What is a Hackathon?

A hackathon is “is a is a design sprint-like event in which computer programmers and others involved in software development, including graphic designers, interface designers, project managers, and others, often including subject-matter-experts, collaborate intensively on projects”.

Most hackathons have a specific focus around a certain programming language, operating system, API, sponsor technologies etc. Some also have no restrictions, allowing for you to build anything you want to pursue.

The event often lasts about 24-48 hours nonstop, meaning people stay up through out the night working on their project. Those hours are filled with food, caffeine and prizes, which are often tech oriented or cash.

boilermakesleep

As the organization MLH (Major League Hacking) was founded, the amount of hackathons grew substantially. There is often always a hackathon near you every month or even every other week in some areas.

Teams are often formed before hand or even at the venue by finding others and networking. The collaboration aspect of hackathons are very imporatant and lead to the creation of great projects.

At the end of a hackathon, there are demos of the projects and judging for prizes takes place. They showcase the hard work the teams have put into creating a working demo to show off.

I highly recommend hackathons if you are interesting in coding and technology, and going with other friends makes it much more fun as well.

disrupt-hackathon

Bluetooth

Bluetooth is a “a standard for the short-range wireless interconnection of mobile phones, computers, and other electronic devices”. It operates between 2.4 and 2.485 GHz and uses very little power to create a connection between two devices.

Range varies between the version of the Bluetooth that is being used, material, antenna config, and battery condition.

Bluetooth 1.0 and 1.0B was the first release of Bluetooth but it was very buggy and products would often fail to work with each other.

Bluetooth 1.1 made some improvements by fixing various bugs and adding a signal strength indicator (RSSI).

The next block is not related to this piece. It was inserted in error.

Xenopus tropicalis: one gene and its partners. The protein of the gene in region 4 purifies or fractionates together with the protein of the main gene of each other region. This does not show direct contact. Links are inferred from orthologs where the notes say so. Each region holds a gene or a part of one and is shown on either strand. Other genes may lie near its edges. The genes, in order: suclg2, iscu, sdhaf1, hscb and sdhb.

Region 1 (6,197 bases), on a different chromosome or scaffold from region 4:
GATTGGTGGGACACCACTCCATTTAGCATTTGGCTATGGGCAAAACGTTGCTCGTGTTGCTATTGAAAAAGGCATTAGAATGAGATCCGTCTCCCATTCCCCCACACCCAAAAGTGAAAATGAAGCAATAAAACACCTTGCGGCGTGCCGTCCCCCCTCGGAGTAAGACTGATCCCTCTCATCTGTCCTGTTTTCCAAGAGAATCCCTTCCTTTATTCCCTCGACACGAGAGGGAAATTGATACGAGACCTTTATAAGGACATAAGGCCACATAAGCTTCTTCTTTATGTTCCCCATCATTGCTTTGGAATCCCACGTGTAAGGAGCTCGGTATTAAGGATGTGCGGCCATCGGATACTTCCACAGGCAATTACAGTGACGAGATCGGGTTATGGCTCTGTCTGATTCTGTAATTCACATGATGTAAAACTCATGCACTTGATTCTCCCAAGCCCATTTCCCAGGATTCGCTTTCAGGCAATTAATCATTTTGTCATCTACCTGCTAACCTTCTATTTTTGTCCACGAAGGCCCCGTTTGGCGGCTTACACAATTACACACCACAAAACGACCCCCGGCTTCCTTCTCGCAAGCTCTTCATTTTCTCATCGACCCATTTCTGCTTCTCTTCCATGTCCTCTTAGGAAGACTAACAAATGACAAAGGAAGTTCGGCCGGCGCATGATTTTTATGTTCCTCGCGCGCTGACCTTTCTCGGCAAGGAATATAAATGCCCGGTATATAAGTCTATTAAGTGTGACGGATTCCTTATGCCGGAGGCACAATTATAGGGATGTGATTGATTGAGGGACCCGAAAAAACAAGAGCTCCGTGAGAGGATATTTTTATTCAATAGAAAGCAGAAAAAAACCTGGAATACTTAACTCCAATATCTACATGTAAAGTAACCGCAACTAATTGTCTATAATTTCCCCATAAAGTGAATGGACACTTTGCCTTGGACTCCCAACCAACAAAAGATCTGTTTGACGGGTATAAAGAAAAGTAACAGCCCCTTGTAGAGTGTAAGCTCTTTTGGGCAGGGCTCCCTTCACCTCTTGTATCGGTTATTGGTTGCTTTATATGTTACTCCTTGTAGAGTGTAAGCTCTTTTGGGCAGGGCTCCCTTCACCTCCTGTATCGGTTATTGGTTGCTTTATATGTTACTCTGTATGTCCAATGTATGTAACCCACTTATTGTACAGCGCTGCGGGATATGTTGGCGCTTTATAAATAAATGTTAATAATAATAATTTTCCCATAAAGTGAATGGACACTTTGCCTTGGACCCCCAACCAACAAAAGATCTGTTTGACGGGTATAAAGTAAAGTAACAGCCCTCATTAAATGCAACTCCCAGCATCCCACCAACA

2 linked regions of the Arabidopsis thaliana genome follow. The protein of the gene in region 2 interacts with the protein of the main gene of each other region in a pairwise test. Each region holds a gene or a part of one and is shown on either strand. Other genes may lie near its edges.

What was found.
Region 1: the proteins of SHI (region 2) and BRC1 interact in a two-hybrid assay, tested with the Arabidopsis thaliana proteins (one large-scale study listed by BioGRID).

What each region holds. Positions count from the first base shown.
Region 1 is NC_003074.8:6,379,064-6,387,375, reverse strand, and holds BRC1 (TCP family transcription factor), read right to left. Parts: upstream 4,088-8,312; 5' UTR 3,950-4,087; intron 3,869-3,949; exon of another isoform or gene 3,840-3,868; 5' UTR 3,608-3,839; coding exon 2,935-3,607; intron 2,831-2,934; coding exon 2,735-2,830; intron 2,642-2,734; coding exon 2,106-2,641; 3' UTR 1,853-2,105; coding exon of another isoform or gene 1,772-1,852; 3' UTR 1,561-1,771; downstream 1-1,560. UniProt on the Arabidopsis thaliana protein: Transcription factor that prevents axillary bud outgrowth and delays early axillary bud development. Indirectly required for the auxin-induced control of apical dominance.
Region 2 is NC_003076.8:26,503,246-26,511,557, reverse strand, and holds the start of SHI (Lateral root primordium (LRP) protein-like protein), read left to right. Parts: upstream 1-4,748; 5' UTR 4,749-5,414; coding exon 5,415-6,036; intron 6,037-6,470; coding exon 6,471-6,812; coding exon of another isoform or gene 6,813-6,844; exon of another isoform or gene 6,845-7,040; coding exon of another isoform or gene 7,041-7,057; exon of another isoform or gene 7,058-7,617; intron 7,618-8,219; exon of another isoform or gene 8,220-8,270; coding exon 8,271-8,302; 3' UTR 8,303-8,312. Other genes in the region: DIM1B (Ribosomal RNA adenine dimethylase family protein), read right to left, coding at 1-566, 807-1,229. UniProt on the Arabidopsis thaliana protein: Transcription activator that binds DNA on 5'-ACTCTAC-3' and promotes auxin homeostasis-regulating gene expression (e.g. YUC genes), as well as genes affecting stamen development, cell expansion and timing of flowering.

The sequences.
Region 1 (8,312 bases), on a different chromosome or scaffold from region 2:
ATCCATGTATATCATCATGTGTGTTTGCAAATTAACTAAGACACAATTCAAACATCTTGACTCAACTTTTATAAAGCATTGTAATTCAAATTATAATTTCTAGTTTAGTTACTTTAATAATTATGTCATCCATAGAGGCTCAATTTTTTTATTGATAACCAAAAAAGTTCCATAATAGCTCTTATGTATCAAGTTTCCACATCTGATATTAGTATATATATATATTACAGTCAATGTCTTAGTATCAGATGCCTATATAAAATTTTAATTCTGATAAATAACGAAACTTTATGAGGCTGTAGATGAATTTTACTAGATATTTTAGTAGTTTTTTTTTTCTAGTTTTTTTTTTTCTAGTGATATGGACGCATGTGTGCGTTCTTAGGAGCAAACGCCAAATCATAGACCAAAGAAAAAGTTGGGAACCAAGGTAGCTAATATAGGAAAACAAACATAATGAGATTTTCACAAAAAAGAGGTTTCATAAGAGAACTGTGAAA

Bluetooth 1.2 had major upgrades in speeds, faster connection and discovery, and AFH for avoiding crowded frequencies.

Bluetooth 2.0 + EDR was released in 2004 and introduced the Enhanced Data Rate standard for speedy data transfer.

Bluetooth 2.1 + EDR built upon faster pairing experiences and stronger security while improving power consumption/device filtering.

Bluetooth 3.0 + HS this standard is a large leap and allows for 24 Mbit/s over an 802.11 link after a bluetooth connection was established.

Bluetooth 4.0 + LE otherwise known as Bluetooth Smart includes Classic Bluetooth, Bluetooth high speed, Bluetooth low energy.

Bluetooth 4.1 is a software update to 4.0 that adds many new things such as…

  • Mobile Wireless Service Coexistence Signaling
  • Train Nudging and Generalized Interlaced Scanning
  • Low Duty Cycle Directed Advertising
  • L2CAP Connection Oriented and Dedicated Channels with Credit Based Flow Control
  • Dual Mode and Topology
  • LE Link Layer Topology
  • 802.11n PAL
  • Audio Architecture Updates for Wide Band Speech
  • Fast Data Advertising Interval
  • Limited Discovery Time

Bluetooth 4.2 introduces minor upgrades in security and support for new standards needed for IOT (internet of things).

Bluetooth 5 will focus on doubling speed, increasing range and improvements across the board to modernize the technology.

Here is a video you can watch to learn about Bluetooth 5, the future of the standard. https://www.youtube.com/watch?v=0n1x-wxESaM.

Bluetooth in relation to cybersecurity is very important because so many devices use it, meaning it needs to be strongly encrypted and not have big vulnerabilities. I suggest you read about Bluetooth and how secure it is to better inform yourselves.

bluetooth-logo-and-wordmark

 

 

What is Amazon Alexa?

Amazon’s Alexa is an intelligent personal assistant that is capable of many things such as, “voice interaction, music playback, making to-do lists, setting alarms, streaming podcasts, playing audiobooks, and providing weather, traffic, and other real time information, such as news”. Alexa is also compatible with a wide variety of other home automation products and hopes to be the main hub where commands are issued. Most devices allow wake words like “Echo” to be used, while some others require buttons to be pushed or tapped.